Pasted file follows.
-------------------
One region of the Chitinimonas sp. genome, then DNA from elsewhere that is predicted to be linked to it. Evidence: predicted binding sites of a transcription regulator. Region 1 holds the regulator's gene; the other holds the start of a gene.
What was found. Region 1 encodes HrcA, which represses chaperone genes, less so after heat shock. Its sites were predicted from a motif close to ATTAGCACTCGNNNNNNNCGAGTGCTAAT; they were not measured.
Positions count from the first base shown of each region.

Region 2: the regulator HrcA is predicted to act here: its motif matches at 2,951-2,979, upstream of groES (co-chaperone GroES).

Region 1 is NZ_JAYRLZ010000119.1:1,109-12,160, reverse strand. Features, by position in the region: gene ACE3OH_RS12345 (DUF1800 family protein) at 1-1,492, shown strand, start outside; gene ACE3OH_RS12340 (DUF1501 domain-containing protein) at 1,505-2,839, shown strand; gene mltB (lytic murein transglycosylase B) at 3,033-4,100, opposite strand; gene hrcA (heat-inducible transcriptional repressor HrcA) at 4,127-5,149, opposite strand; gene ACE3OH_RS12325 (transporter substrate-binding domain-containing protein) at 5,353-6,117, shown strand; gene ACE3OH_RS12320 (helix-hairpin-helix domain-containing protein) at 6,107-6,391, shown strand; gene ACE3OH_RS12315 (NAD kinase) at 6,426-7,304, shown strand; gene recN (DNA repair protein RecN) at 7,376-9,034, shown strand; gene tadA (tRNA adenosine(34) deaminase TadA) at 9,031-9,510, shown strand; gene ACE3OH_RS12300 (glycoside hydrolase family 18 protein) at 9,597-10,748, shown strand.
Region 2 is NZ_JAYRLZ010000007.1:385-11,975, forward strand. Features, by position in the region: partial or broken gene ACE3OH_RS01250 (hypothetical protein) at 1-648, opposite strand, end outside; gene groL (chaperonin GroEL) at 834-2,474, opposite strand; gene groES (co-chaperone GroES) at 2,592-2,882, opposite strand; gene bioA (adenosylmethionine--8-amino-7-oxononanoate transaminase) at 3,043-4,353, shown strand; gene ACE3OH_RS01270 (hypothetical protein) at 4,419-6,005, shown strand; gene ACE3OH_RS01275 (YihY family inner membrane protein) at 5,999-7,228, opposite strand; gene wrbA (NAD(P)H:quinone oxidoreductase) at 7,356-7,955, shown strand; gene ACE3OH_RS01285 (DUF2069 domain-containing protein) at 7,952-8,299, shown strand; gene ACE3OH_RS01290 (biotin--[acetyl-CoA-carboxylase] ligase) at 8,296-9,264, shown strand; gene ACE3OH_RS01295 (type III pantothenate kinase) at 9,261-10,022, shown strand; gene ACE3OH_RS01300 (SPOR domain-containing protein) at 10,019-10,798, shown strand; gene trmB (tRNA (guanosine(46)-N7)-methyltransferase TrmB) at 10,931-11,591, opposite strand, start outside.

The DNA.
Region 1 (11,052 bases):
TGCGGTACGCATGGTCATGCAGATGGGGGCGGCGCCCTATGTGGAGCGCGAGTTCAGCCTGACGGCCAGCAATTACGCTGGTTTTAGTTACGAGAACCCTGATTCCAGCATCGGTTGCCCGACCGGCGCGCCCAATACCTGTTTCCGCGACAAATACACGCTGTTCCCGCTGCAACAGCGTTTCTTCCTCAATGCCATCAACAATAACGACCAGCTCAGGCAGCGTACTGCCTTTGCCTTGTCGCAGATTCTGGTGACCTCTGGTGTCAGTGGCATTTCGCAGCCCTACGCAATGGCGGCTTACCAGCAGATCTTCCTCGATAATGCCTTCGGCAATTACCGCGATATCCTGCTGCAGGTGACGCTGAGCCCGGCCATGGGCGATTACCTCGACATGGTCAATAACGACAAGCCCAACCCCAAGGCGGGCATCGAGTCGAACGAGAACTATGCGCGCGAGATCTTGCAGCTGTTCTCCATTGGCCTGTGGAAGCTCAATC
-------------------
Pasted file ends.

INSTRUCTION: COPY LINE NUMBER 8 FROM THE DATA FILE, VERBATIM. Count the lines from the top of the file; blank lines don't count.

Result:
Region 1 (11,052 bases):